While many financial institutions have been hoping the CFPB and all its past actions will be eliminated by the Supreme Court, Pompan said that “betting on the Bureau being obliterated is not a risk management strategy — except for entities that believe they are in the right yet find themselves being pushed into CFPB sue or settle territory for alleged past violations of law.
“For some companies and professionals, it is too easy to get distracted by optimistic or pessimistic hot takes, and lose sight of the importance of compliance,” Pompan continued. “While optimism and pessimism can be a driving force for believing the status quo will be blown up or continue, it must be tempered with a pragmatic commitment to compliance and continuing to call out the CFPB when they overreach or are wrong.”
In the memo, Halperin said the CFPB has filed nearly 20 public enforcement actions this year and resolved several lawsuits yielding billions of dollars in consumer relief and penalties.
“With more resources, we as an Office and as a Bureau can better serve consumers by expanding our footprint and strengthening the deterrent effect we have on the market,” Halperin wrote.
The CFPB’s staffing levels increased roughly 3% to 1,632 in fiscal 2022 from a year earlier, according to the bureau’s financial report.
The CFPB will begin recruiting and hiring new enforcement attorneys and staff this fall and into next year. The bureau plans to hire a litigation deputy, assistant litigation deputies, other support staff and will add a fifth litigation team, the memo stated. Some of the positions have already been posted online.
“The office will benefit from standing up a fifth litigation team that is as strong as the existing four teams,” Halperin wrote. “It will take several months to build the fifth litigation team and will involve both internal moves as well as new hiring.”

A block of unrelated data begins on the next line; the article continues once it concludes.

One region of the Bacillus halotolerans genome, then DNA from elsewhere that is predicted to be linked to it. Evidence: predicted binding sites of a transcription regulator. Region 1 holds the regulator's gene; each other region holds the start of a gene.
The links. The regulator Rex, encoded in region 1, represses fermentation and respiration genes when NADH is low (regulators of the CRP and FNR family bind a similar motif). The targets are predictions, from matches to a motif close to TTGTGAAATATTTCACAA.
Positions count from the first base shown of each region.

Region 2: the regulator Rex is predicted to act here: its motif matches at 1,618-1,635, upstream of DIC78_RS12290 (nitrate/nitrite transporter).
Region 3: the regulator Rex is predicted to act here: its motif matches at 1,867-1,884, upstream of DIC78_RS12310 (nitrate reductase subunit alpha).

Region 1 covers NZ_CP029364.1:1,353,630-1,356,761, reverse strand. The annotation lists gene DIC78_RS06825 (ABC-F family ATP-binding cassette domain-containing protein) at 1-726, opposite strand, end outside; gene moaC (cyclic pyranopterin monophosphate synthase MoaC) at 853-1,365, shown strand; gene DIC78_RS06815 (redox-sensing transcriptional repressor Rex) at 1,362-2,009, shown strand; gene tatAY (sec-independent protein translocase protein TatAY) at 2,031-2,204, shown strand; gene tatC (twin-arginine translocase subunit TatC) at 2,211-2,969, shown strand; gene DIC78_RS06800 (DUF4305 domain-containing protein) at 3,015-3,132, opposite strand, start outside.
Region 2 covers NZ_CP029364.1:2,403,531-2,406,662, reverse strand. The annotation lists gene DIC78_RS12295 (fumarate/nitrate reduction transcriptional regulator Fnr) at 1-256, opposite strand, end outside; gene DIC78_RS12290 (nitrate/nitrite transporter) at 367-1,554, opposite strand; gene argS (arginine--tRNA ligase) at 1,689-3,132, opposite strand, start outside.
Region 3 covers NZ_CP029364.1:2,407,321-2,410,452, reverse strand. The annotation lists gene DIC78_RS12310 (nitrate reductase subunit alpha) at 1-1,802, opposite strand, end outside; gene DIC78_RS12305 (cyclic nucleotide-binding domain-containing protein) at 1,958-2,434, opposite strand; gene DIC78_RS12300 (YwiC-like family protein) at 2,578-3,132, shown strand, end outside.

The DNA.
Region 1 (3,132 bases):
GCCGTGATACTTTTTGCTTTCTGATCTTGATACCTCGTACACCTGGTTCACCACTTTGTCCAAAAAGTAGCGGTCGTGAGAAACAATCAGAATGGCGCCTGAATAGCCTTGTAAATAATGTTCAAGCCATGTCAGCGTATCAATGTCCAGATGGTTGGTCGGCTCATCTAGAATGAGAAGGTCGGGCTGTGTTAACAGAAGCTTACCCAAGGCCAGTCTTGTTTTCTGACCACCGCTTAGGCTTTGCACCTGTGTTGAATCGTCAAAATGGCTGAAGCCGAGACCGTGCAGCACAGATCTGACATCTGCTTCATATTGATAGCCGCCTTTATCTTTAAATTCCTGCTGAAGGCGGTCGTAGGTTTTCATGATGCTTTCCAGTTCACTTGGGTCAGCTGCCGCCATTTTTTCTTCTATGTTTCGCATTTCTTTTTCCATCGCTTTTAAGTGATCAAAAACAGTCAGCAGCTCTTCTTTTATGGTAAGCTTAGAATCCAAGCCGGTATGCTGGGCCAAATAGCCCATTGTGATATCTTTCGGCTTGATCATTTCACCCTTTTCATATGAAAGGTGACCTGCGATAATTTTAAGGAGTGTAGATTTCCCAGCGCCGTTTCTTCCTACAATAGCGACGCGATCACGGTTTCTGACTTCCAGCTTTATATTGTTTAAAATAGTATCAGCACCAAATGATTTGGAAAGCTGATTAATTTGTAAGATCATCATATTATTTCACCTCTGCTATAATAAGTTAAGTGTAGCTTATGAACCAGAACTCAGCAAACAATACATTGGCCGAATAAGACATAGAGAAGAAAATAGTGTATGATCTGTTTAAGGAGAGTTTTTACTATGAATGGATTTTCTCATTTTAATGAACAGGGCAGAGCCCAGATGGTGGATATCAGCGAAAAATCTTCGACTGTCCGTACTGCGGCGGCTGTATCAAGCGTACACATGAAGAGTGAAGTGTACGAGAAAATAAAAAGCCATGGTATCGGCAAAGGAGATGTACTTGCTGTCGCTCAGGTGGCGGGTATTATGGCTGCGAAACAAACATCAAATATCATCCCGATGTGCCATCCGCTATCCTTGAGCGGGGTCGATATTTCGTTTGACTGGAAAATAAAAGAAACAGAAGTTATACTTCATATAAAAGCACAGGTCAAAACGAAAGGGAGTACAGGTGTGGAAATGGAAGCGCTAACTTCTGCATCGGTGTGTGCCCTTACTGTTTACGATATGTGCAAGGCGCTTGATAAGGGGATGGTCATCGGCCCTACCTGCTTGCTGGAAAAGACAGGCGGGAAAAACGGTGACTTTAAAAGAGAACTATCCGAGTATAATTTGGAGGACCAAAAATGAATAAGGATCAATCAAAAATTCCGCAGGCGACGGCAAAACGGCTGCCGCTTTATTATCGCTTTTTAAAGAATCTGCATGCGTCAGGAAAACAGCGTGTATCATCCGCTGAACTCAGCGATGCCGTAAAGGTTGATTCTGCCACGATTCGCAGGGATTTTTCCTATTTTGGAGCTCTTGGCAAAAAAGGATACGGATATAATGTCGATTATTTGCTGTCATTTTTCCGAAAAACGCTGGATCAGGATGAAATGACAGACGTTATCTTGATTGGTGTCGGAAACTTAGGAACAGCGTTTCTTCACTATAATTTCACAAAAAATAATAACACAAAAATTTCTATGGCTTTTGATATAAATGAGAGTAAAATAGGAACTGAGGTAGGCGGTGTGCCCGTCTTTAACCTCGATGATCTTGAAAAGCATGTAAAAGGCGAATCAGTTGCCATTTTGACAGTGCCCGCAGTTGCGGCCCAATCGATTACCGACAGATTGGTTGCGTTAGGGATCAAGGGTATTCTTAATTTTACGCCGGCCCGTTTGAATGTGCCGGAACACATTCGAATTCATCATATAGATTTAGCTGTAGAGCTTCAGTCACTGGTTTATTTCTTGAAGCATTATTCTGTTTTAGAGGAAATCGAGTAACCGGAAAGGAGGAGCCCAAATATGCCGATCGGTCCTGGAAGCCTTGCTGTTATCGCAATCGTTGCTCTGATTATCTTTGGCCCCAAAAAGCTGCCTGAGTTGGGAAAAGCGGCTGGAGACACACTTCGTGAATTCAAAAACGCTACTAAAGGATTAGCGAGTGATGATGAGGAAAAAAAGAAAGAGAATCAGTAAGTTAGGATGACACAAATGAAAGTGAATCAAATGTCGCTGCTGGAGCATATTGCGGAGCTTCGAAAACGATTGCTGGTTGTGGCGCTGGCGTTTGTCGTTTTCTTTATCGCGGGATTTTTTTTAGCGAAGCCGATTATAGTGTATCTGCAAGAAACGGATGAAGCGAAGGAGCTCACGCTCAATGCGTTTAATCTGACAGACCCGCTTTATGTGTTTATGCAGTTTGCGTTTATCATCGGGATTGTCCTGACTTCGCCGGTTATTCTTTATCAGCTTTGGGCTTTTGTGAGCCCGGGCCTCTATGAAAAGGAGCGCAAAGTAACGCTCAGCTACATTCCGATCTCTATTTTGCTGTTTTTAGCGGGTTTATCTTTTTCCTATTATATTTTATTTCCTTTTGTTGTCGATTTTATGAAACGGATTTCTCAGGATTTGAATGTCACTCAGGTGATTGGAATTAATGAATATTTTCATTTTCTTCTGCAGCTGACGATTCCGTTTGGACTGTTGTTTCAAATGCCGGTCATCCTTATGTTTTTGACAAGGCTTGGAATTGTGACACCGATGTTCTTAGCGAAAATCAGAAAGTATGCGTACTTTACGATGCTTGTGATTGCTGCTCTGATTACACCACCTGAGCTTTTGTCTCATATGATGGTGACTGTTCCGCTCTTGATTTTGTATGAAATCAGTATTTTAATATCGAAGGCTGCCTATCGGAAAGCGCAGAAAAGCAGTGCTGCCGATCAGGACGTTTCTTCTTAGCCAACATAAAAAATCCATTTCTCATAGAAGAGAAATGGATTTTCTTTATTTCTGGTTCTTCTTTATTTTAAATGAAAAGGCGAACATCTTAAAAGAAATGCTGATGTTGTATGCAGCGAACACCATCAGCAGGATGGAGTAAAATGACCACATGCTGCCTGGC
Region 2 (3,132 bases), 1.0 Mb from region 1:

Chopra has said that the CFPB plans to crack down on large companies, repeat industry offenders and even individual executives. He has laid out a robust enforcement regime against large banks and other financial firms that he has described as corporate recidivists, breaking the law again and again with few additional sanctions. Many expect the enforcement actions will fall under the federal prohibition against “unfair, deceptive and abusive acts and practices,” known as UDAAP.
Lynyak said that one of the problems companies have with the CFPB’s enforcement is that it differs dramatically from other regulatory agencies such as the Office of the Comptroller of the Currency.
“The decision to take an enforcement action at the CFPB is outside of the legal division,” Lynyak said, “whereas at the OCC, the legal division follows policy. At the CFPB the enforcement attorneys often have the authority to overrule the examination team when the examination team decides not to take an enforcement action.”
“The key factor here is whether or not there’s really any underlying policy directive for purposes of taking additional enforcement action, and in the past that has always seemed to be sorely lacking, and this [added hiring] may simply exacerbate that problem,” he said.